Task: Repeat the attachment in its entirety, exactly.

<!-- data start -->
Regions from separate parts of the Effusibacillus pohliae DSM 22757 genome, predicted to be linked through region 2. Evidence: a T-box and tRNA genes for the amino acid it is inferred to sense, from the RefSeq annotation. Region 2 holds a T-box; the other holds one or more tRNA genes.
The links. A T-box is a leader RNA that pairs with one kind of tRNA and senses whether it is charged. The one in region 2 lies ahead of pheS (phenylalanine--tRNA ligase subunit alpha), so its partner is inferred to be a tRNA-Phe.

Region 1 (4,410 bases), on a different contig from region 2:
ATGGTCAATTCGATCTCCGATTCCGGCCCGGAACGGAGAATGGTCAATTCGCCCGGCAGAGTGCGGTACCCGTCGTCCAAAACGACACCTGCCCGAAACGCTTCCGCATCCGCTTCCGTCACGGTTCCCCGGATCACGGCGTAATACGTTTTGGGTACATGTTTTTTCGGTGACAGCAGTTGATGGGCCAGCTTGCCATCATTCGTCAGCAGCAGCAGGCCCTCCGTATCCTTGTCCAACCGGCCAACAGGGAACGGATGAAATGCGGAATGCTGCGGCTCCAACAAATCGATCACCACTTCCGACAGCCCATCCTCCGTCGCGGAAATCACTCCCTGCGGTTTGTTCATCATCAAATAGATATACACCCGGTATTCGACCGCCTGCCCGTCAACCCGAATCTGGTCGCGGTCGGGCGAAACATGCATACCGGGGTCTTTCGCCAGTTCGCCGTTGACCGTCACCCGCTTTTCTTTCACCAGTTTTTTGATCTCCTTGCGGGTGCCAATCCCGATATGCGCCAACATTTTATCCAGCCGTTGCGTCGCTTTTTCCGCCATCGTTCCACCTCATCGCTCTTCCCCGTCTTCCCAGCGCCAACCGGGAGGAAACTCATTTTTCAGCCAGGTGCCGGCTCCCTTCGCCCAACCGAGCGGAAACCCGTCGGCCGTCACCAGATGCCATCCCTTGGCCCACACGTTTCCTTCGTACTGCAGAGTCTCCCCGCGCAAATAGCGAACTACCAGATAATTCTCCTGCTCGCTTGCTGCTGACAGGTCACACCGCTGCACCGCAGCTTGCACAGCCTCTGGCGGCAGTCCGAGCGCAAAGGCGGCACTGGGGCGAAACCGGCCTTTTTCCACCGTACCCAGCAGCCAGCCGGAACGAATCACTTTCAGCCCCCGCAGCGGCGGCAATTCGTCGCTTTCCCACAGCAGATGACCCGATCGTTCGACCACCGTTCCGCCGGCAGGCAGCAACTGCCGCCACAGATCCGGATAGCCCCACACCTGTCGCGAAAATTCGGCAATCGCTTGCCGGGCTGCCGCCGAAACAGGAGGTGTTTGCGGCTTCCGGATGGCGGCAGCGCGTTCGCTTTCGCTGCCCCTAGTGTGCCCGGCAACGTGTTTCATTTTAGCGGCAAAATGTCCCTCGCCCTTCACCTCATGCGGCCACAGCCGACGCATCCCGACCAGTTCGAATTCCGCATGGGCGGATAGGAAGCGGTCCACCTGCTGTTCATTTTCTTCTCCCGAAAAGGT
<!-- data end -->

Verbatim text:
Regions from separate parts of the Effusibacillus pohliae DSM 22757 genome, predicted to be linked through region 2. Evidence: a T-box and tRNA genes for the amino acid it is inferred to sense, from the RefSeq annotation. Region 2 holds a T-box; the other holds one or more tRNA genes.
The links. A T-box is a leader RNA that pairs with one kind of tRNA and senses whether it is charged. The one in region 2 lies ahead of pheS (phenylalanine--tRNA ligase subunit alpha), so its partner is inferred to be a tRNA-Phe.

Region 1 (4,410 bases), on a different contig from region 2:
ATGGTCAATTCGATCTCCGATTCCGGCCCGGAACGGAGAATGGTCAATTCGCCCGGCAGAGTGCGGTACCCGTCGTCCAAAACGACACCTGCCCGAAACGCTTCCGCATCCGCTTCCGTCACGGTTCCCCGGATCACGGCGTAATACGTTTTGGGTACATGTTTTTTCGGTGACAGCAGTTGATGGGCCAGCTTGCCATCATTCGTCAGCAGCAGCAGGCCCTCCGTATCCTTGTCCAACCGGCCAACAGGGAACGGATGAAATGCGGAATGCTGCGGCTCCAACAAATCGATCACCACTTCCGACAGCCCATCCTCCGTCGCGGAAATCACTCCCTGCGGTTTGTTCATCATCAAATAGATATACACCCGGTATTCGACCGCCTGCCCGTCAACCCGAATCTGGTCGCGGTCGGGCGAAACATGCATACCGGGGTCTTTCGCCAGTTCGCCGTTGACCGTCACCCGCTTTTCTTTCACCAGTTTTTTGATCTCCTTGCGGGTGCCAATCCCGATATGCGCCAACATTTTATCCAGCCGTTGCGTCGCTTTTTCCGCCATCGTTCCACCTCATCGCTCTTCCCCGTCTTCCCAGCGCCAACCGGGAGGAAACTCATTTTTCAGCCAGGTGCCGGCTCCCTTCGCCCAACCGAGCGGAAACCCGTCGGCCGTCACCAGATGCCATCCCTTGGCCCACACGTTTCCTTCGTACTGCAGAGTCTCCCCGCGCAAATAGCGAACTACCAGATAATTCTCCTGCTCGCTTGCTGCTGACAGGTCACACCGCTGCACCGCAGCTTGCACAGCCTCTGGCGGCAGTCCGAGCGCAAAGGCGGCACTGGGGCGAAACCGGCCTTTTTCCACCGTACCCAGCAGCCAGCCGGAACGAATCACTTTCAGCCCCCGCAGCGGCGGCAATTCGTCGCTTTCCCACAGCAGATGACCCGATCGTTCGACCACCGTTCCGCCGGCAGGCAGCAACTGCCGCCACAGATCCGGATAGCCCCACACCTGTCGCGAAAATTCGGCAATCGCTTGCCGGGCTGCCGCCGAAACAGGAGGTGTTTGCGGCTTCCGGATGGCGGCAGCGCGTTCGCTTTCGCTGCCCCTAGTGTGCCCGGCAACGTGTTTCATTTTAGCGGCAAAATGTCCCTCGCCCTTCACCTCATGCGGCCACAGCCGACGCATCCCGACCAGTTCGAATTCCGCATGGGCGGATAGGAAGCGGTCCACCTGCTGTTCATTTTCTTCTCCCGAAAAGGT